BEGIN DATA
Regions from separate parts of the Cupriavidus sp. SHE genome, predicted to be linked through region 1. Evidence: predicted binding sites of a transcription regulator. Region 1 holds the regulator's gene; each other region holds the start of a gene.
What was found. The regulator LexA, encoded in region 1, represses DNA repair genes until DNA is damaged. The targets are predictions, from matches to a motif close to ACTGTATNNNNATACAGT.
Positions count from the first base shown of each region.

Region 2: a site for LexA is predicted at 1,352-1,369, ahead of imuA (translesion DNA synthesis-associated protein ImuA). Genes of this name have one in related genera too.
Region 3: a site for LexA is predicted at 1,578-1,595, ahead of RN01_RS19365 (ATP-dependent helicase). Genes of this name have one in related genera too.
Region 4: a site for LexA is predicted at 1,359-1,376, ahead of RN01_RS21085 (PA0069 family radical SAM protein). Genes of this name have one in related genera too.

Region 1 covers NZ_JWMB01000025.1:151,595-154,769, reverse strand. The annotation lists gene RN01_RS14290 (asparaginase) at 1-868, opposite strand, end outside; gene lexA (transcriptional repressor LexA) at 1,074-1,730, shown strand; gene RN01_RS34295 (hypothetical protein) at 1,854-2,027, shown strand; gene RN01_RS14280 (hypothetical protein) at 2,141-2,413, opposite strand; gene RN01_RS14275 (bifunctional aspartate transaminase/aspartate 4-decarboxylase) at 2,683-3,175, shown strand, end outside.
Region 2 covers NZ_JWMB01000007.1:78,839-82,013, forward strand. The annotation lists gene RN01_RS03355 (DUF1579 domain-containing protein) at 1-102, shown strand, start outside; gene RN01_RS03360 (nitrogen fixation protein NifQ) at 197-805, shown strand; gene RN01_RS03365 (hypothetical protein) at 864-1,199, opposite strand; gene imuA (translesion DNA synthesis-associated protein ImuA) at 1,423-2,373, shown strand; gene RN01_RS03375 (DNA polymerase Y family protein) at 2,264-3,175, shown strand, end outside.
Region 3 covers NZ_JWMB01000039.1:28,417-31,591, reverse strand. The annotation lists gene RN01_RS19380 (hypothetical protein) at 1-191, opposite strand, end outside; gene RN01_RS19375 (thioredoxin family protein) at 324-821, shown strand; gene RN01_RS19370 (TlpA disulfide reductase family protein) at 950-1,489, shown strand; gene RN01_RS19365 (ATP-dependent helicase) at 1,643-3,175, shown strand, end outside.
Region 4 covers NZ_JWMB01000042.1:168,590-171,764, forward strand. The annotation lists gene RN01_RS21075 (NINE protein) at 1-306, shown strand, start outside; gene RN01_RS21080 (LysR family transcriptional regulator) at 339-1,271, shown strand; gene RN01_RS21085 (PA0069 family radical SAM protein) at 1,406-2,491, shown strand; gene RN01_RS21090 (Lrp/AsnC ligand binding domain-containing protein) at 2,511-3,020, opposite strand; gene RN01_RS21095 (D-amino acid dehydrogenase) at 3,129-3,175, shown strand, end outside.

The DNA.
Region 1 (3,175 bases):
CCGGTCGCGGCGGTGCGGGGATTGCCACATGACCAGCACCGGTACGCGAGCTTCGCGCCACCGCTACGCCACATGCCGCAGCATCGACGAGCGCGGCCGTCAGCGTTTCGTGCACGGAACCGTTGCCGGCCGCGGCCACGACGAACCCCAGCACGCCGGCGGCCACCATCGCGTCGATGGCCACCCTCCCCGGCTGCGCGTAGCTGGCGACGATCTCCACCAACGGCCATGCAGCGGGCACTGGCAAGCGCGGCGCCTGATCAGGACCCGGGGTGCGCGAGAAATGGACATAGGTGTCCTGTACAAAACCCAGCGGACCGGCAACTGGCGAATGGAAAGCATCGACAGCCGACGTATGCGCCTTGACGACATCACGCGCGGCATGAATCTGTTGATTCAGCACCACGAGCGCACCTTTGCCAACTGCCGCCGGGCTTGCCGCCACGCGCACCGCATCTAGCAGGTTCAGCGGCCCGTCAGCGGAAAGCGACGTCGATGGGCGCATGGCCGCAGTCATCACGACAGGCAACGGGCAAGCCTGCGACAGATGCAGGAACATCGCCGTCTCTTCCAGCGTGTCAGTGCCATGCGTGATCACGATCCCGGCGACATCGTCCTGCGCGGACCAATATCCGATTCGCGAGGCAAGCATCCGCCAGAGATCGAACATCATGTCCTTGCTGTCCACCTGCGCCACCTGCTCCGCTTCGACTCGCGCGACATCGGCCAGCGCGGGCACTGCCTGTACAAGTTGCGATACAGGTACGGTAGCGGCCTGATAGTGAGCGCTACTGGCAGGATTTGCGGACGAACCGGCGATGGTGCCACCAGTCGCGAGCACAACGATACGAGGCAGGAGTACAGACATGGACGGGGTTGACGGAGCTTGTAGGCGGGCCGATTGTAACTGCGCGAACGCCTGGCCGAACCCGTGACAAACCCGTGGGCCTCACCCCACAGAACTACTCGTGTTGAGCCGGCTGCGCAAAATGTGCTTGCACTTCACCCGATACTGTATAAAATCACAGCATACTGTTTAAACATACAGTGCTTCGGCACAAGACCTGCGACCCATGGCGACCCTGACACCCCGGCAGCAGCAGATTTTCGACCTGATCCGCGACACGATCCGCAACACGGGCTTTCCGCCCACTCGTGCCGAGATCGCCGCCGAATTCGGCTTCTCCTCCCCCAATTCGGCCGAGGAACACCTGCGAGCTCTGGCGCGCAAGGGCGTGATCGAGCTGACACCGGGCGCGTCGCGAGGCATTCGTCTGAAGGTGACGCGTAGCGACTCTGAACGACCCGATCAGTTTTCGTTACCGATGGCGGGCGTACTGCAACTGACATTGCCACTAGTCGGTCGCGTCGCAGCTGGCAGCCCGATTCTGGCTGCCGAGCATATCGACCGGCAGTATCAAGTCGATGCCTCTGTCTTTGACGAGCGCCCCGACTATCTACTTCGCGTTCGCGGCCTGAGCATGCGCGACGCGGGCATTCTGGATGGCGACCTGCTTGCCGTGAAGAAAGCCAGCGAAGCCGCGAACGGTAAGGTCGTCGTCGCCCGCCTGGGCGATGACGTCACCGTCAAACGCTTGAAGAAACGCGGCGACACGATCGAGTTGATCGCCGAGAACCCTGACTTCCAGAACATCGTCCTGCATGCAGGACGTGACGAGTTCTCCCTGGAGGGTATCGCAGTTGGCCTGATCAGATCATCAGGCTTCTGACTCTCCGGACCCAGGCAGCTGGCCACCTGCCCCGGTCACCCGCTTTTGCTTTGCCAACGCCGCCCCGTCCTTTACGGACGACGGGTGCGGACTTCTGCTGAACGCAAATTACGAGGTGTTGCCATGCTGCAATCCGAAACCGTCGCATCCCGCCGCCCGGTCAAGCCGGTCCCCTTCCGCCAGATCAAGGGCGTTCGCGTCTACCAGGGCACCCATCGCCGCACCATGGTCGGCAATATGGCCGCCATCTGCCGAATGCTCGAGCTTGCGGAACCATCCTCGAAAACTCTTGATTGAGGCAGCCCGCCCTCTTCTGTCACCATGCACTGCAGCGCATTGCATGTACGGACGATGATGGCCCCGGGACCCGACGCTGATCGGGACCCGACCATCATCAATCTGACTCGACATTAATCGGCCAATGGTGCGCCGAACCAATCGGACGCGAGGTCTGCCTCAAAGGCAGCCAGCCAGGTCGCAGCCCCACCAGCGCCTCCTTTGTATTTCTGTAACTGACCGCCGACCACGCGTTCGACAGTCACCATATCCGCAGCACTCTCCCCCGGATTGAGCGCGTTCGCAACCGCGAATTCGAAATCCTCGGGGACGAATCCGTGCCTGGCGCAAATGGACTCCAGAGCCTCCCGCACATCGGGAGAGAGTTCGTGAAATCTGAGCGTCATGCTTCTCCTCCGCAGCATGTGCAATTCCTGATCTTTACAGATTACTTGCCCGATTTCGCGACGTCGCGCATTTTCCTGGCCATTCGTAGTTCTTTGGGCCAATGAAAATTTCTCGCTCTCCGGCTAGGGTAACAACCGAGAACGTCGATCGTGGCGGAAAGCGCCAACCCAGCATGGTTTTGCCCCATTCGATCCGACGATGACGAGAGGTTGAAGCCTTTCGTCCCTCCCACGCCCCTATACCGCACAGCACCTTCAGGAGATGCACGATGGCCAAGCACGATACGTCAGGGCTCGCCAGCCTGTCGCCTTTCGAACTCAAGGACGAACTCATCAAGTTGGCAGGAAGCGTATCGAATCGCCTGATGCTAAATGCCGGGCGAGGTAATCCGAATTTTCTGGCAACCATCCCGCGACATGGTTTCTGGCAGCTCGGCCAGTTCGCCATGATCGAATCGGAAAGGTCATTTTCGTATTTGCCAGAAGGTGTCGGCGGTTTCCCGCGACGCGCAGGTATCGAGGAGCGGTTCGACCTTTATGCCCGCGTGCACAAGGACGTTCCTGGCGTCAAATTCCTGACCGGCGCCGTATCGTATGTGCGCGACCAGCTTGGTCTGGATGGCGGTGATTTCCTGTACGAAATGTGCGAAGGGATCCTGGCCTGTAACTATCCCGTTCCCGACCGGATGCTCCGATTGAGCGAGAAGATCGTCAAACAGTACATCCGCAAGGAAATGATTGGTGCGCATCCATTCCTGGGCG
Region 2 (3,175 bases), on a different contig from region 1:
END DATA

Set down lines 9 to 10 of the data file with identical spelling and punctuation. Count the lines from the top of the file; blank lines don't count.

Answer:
Region 3 covers NZ_JWMB01000039.1:28,417-31,591, reverse strand. The annotation lists gene RN01_RS19380 (hypothetical protein) at 1-191, opposite strand, end outside; gene RN01_RS19375 (thioredoxin family protein) at 324-821, shown strand; gene RN01_RS19370 (TlpA disulfide reductase family protein) at 950-1,489, shown strand; gene RN01_RS19365 (ATP-dependent helicase) at 1,643-3,175, shown strand, end outside.
Region 4 covers NZ_JWMB01000042.1:168,590-171,764, forward strand. The annotation lists gene RN01_RS21075 (NINE protein) at 1-306, shown strand, start outside; gene RN01_RS21080 (LysR family transcriptional regulator) at 339-1,271, shown strand; gene RN01_RS21085 (PA0069 family radical SAM protein) at 1,406-2,491, shown strand; gene RN01_RS21090 (Lrp/AsnC ligand binding domain-containing protein) at 2,511-3,020, opposite strand; gene RN01_RS21095 (D-amino acid dehydrogenase) at 3,129-3,175, shown strand, end outside.